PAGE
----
The algorithm will not serve you. You can try to game it, but you can’t stop it.

Blue-white letters on a dark background spell out "A strange game. The only winning move is not to play."
The scary 80s apocalypse computer was right all along.

However, you can choose not to play the game, and the newsletter is a means of doing that. It puts your updates directly into the inboxes of the people who are your core audience. People who volunteer to be emailed by you are very special and they should be valued as such! They are the ones who are most likely to buy your books, talk up your new releases to their friends, leave reviews, and request that their libraries or local bookstores carry your work. Find ways to reward them and make them feel appreciated, whether this be exclusives, freebies, access, or bonus cat pictures. (Know your audience.)

An adorable torbie kitten with huge ears and big eyes stands with her white paws propped on a canvas surface, looking very serious and pleading.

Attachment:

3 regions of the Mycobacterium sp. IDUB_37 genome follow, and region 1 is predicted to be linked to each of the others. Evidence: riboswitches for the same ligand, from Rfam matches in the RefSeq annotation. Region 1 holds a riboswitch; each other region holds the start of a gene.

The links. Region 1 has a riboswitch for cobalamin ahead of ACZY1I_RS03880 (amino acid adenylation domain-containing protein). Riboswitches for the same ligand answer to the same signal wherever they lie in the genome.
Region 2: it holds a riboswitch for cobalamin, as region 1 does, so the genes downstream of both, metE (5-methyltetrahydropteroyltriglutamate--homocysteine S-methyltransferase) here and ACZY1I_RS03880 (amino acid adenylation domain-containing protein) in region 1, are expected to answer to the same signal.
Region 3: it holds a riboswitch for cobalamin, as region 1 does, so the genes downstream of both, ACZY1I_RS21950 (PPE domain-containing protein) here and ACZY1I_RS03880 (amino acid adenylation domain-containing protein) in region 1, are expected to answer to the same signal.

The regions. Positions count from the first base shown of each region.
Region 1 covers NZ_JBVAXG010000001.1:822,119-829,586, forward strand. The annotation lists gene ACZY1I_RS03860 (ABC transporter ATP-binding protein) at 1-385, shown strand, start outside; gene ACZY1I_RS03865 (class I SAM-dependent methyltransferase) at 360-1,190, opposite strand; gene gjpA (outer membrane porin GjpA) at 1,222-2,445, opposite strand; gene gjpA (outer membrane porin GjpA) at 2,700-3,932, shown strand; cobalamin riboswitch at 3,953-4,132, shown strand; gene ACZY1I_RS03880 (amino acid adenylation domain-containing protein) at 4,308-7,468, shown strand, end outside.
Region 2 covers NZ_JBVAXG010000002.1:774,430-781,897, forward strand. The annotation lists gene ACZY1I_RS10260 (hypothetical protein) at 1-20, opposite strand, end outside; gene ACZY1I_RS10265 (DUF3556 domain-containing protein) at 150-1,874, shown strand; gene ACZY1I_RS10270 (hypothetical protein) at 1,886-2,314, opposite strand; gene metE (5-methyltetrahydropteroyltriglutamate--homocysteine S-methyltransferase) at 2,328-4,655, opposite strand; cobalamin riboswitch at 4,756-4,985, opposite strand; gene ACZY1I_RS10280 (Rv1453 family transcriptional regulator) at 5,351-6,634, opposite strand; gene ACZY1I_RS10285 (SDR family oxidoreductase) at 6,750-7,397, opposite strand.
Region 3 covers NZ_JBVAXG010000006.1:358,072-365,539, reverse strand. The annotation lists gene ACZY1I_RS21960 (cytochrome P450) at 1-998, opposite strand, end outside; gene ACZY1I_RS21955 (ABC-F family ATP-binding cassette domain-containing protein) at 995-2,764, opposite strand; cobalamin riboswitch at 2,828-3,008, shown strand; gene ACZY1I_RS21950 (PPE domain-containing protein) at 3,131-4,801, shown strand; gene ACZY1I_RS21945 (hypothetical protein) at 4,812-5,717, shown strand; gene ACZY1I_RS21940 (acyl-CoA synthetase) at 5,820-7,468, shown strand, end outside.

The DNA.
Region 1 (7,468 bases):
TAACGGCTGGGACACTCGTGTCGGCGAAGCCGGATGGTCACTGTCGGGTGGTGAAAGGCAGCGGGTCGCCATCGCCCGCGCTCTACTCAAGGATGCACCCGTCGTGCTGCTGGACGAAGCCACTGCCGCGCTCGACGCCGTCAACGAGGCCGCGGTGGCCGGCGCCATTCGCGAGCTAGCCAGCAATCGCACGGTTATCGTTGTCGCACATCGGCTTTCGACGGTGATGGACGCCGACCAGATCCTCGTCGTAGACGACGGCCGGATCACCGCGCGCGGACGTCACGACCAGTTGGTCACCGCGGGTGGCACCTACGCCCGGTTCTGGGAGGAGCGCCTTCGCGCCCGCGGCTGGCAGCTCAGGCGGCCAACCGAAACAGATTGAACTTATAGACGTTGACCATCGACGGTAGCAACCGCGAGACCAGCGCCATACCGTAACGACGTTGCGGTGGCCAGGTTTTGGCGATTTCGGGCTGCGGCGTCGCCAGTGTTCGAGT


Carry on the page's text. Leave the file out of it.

“Do you have a moment to subscribe to my mama’s newsletter?”

When it comes to creating and distributing newsletters, there are quite a few options out there. Mailerlite (my provider) and Mailchimp provide free services up to a certain number of subscribers. One of my City Owl colleagues uses Flo (a pay-only service) to beautiful effect. There are also formats like Substack and Tinyletter, though my impression is that those are more for delivery of long-form writing than book promo.

What to put in your newsletter? I like Elise Carlson’s blog post on this and also recommend Jane Friedman’s “getting started” guide to email newsletters. Some advice: keep it relatively short and sweet, limit your calls to action (one is ideal), don’t send it too often (once a month is a healthy medium), and offer cross-promos to other authors, i.e. use space to hype their announcements and new releases. Since it can feel extremely awkward to send a whole email essentially selling yourself, newsletter swaps give back and build relationships with a mutual support network that will benefit your career going forward.

Also, after sending out my first newsletter last month, I can tell you that while it is a lot of work to set up, it ended up feeling far more rewarding than I expected. It’s gratifying to see that people care enough to sign up for your emails and then open them. I’m actually looking forward to sending my next one, especially since I decided to share the first chapter of CAMBION’S LAW with my subscribers.

Small girl smiles wide in an excited and devious fashion.
Next week! I can’t wait!

4. Don’t wait on a website.